After an F1 style pit stop in Bath, the day after returning from Girona, to catch up with friends and pack for the next 7 months, I was back on the road en route to Ghent and a new life. I’d packed most of my worldly possessions into a bike bag which subsequently weighed the better part of 50kg, and I was somewhat apprehensive at having to sweet talk the bus drivers to let them take it on. This apprehension made my three hour layover in Victoria bus station, possibly the worst place on earth even at the best of times, particularly stressful.
Bursting at the seams
I needn’t have worried however and was able to get the beast on board, getting in an impromptu weight training session in the process. As an aside, the Megabus service across the channel was actually pretty comfortable – more so than an aeroplane – and I would definitely recommend it for cheap travel to the Low Countries.
Thirteen hours after having set off from Bristol, the bus pulled into the luxurious surrounds of the Ghent Campanile car park amid some pretty horrific wind and rain. Welcome to Belgium!
Just next door however, the Holiday Inn carpark was being taken over by the pro teams preparing for Het Niewsblad the following day. I spotted the Cofidis and FdJ buses up front, with the Belkin bus further round the corner.
For my director sportif who had come to pick me up, the sight of World Tour team buses was a pretty day-to-day occurrence, but for me, an unashamed fanboy, this was a pretty exciting moment. I’d truly arrived at the centre of the (cycling) universe. All apprehension melted away – this season was going to go just fine. Only the torrential rain stopped me from heading over with my camera and embarrassing myself.
This impression was reinforced the following day when I headed out for my first ride on Belgain soil with Andrew, our ridiculously fit director sportif with 3 cyclocross world champs appearances to his name. He’d mentioned that we were going to tag onto a group ride, but nothing prepared me for the sight of hundreds if not thousands of cyclists milling around at the meeting point, getting ready for the off.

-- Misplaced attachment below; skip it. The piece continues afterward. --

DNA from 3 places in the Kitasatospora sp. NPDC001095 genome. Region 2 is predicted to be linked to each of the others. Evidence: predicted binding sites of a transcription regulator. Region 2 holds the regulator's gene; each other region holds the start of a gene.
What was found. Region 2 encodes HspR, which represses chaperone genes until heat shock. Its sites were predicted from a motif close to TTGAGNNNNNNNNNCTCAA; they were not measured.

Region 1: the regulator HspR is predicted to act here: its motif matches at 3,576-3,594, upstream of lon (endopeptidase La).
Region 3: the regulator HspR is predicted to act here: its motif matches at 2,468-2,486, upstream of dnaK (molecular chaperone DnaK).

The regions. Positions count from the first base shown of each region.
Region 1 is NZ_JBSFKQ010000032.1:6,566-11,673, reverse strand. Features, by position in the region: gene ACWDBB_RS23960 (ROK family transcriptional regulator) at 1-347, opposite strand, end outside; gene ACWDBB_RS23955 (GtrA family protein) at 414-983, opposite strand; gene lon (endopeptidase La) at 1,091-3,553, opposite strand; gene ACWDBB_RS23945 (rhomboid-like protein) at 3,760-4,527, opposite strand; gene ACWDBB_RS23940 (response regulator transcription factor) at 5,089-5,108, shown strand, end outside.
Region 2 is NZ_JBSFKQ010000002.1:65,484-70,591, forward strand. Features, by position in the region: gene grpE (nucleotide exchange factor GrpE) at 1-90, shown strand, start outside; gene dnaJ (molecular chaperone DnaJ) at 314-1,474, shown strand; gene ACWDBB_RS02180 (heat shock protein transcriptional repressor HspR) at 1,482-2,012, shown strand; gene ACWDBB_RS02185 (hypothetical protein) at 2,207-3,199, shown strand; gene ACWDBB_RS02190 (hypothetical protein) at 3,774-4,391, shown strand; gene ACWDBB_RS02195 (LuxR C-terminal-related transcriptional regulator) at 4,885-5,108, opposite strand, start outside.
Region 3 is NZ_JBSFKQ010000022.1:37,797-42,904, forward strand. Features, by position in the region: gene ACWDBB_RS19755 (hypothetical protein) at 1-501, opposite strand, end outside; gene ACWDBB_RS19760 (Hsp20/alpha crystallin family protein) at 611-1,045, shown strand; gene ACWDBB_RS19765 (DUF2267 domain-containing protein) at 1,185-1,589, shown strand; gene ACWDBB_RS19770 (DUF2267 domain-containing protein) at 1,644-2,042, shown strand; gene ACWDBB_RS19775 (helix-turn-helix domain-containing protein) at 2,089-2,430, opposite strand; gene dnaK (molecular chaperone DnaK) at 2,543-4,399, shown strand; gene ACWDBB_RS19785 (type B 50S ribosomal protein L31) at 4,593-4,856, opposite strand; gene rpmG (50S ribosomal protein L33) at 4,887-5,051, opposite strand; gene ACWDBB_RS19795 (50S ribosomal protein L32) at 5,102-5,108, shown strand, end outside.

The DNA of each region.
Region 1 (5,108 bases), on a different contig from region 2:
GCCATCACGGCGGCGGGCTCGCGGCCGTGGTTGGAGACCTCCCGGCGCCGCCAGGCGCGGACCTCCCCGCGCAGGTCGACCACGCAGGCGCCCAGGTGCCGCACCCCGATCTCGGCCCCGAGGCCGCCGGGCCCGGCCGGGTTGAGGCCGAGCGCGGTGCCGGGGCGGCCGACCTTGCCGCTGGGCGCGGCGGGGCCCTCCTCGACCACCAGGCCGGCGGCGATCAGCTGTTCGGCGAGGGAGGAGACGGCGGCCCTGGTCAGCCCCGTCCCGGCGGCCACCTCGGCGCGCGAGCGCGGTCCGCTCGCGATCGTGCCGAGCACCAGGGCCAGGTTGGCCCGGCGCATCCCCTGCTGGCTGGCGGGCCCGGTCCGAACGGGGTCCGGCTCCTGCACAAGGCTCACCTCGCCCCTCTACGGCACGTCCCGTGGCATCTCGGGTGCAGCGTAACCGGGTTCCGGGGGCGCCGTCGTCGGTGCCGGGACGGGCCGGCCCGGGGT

Now THIS is a group ride
Turns out, it was an organised sportive which followed the final 80 kilometres of the Kurne-Bruxelles-Kurne which would be taking place the following day. However, from what I saw, most people (including us) were just there to follow the marked routes on the cheap, which seemed to be accepted practise as long as we didn’t partake in the food stops.
Having spent the previous month in Spain training solo on smooth roads, riding on the typical Flemish shit-covered farm tracks with 200+ riders all chopping and changing was a bit of a wakeup call. It was easy to see why the locals dominate the northern classics as the roads were relentless – left right left right – ensuring that there was a full gas sprint every 300 metres.
At one point, we hit the relatively tame Nokereberg and the group suddenly exploded – turns out this is a traditional sprint point. Unless you knew that there was a smooth gutter on the right of the road, you just got bounced to the back of the pack. Having always heard the tale trotted out time and time again that the Flemish cobbles are “smooth” (perhaps compared to Roubaix), I can assure you that they are still brutal. (The following day, the pros would fly up this same climb with astonishing ease. If you blinked, you would have missed it. Humbling.)